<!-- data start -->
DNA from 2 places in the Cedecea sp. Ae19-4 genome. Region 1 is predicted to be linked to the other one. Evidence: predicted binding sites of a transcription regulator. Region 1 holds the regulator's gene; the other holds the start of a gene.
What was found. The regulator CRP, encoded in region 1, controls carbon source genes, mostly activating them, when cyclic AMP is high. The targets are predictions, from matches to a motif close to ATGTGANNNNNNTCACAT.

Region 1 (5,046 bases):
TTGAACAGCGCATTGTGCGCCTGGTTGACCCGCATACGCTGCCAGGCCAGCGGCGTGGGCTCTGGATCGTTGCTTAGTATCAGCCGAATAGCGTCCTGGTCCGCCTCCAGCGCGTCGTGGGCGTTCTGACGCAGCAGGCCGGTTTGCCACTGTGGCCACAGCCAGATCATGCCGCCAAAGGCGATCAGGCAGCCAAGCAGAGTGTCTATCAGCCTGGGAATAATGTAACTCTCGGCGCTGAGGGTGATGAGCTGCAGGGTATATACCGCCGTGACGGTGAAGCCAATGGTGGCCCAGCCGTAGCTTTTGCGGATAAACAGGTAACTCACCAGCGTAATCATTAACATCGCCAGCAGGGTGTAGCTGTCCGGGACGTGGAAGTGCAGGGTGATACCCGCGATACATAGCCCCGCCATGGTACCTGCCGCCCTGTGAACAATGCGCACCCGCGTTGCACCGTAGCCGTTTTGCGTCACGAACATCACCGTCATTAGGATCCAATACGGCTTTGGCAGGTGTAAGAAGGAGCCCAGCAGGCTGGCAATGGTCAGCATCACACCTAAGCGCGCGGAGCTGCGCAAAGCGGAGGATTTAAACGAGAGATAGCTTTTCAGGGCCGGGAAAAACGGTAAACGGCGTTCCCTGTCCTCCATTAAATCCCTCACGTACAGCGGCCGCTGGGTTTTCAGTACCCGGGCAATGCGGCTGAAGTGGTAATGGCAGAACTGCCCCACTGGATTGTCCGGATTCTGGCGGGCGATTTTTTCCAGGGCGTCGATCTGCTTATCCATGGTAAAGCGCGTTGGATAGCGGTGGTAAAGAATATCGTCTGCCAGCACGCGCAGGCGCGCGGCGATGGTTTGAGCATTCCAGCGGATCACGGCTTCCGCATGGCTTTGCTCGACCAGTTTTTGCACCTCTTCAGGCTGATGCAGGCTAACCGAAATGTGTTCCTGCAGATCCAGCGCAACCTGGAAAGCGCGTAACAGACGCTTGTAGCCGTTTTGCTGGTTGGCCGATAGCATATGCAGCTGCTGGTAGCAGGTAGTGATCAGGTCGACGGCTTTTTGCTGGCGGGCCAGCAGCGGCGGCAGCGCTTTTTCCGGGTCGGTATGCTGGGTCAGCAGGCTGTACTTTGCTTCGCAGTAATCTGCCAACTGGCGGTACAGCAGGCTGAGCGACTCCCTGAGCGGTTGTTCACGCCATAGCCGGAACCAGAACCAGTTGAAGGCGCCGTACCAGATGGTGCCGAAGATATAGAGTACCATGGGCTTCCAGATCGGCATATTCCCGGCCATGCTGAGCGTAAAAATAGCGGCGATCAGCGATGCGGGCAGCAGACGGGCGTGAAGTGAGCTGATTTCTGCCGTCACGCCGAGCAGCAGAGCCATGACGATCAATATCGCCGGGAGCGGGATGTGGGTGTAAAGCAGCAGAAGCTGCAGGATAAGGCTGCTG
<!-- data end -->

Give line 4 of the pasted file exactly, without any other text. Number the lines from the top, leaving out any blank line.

TTGAACAGCGCATTGTGCGCCTGGTTGACCCGCATACGCTGCCAGGCCAGCGGCGTGGGCTCTGGATCGTTGCTTAGTATCAGCCGAATAGCGTCCTGGTCCGCCTCCAGCGCGTCGTGGGCGTTCTGACGCAGCAGGCCGGTTTGCCACTGTGGCCACAGCCAGATCATGCCGCCAAAGGCGATCAGGCAGCCAAGCAGAGTGTCTATCAGCCTGGGAATAATGTAACTCTCGGCGCTGAGGGTGATGAGCTGCAGGGTATATACCGCCGTGACGGTGAAGCCAATGGTGGCCCAGCCGTAGCTTTTGCGGATAAACAGGTAACTCACCAGCGTAATCATTAACATCGCCAGCAGGGTGTAGCTGTCCGGGACGTGGAAGTGCAGGGTGATACCCGCGATACATAGCCCCGCCATGGTACCTGCCGCCCTGTGAACAATGCGCACCCGCGTTGCACCGTAGCCGTTTTGCGTCACGAACATCACCGTCATTAGGATCCAATACGGCTTTGGCAGGTGTAAGAAGGAGCCCAGCAGGCTGGCAATGGTCAGCATCACACCTAAGCGCGCGGAGCTGCGCAAAGCGGAGGATTTAAACGAGAGATAGCTTTTCAGGGCCGGGAAAAACGGTAAACGGCGTTCCCTGTCCTCCATTAAATCCCTCACGTACAGCGGCCGCTGGGTTTTCAGTACCCGGGCAATGCGGCTGAAGTGGTAATGGCAGAACTGCCCCACTGGATTGTCCGGATTCTGGCGGGCGATTTTTTCCAGGGCGTCGATCTGCTTATCCATGGTAAAGCGCGTTGGATAGCGGTGGTAAAGAATATCGTCTGCCAGCACGCGCAGGCGCGCGGCGATGGTTTGAGCATTCCAGCGGATCACGGCTTCCGCATGGCTTTGCTCGACCAGTTTTTGCACCTCTTCAGGCTGATGCAGGCTAACCGAAATGTGTTCCTGCAGATCCAGCGCAACCTGGAAAGCGCGTAACAGACGCTTGTAGCCGTTTTGCTGGTTGGCCGATAGCATATGCAGCTGCTGGTAGCAGGTAGTGATCAGGTCGACGGCTTTTTGCTGGCGGGCCAGCAGCGGCGGCAGCGCTTTTTCCGGGTCGGTATGCTGGGTCAGCAGGCTGTACTTTGCTTCGCAGTAATCTGCCAACTGGCGGTACAGCAGGCTGAGCGACTCCCTGAGCGGTTGTTCACGCCATAGCCGGAACCAGAACCAGTTGAAGGCGCCGTACCAGATGGTGCCGAAGATATAGAGTACCATGGGCTTCCAGATCGGCATATTCCCGGCCATGCTGAGCGTAAAAATAGCGGCGATCAGCGATGCGGGCAGCAGACGGGCGTGAAGTGAGCTGATTTCTGCCGTCACGCCGAGCAGCAGAGCCATGACGATCAATATCGCCGGGAGCGGGATGTGGGTGTAAAGCAGCAGAAGCTGCAGGATAAGGCTGCTG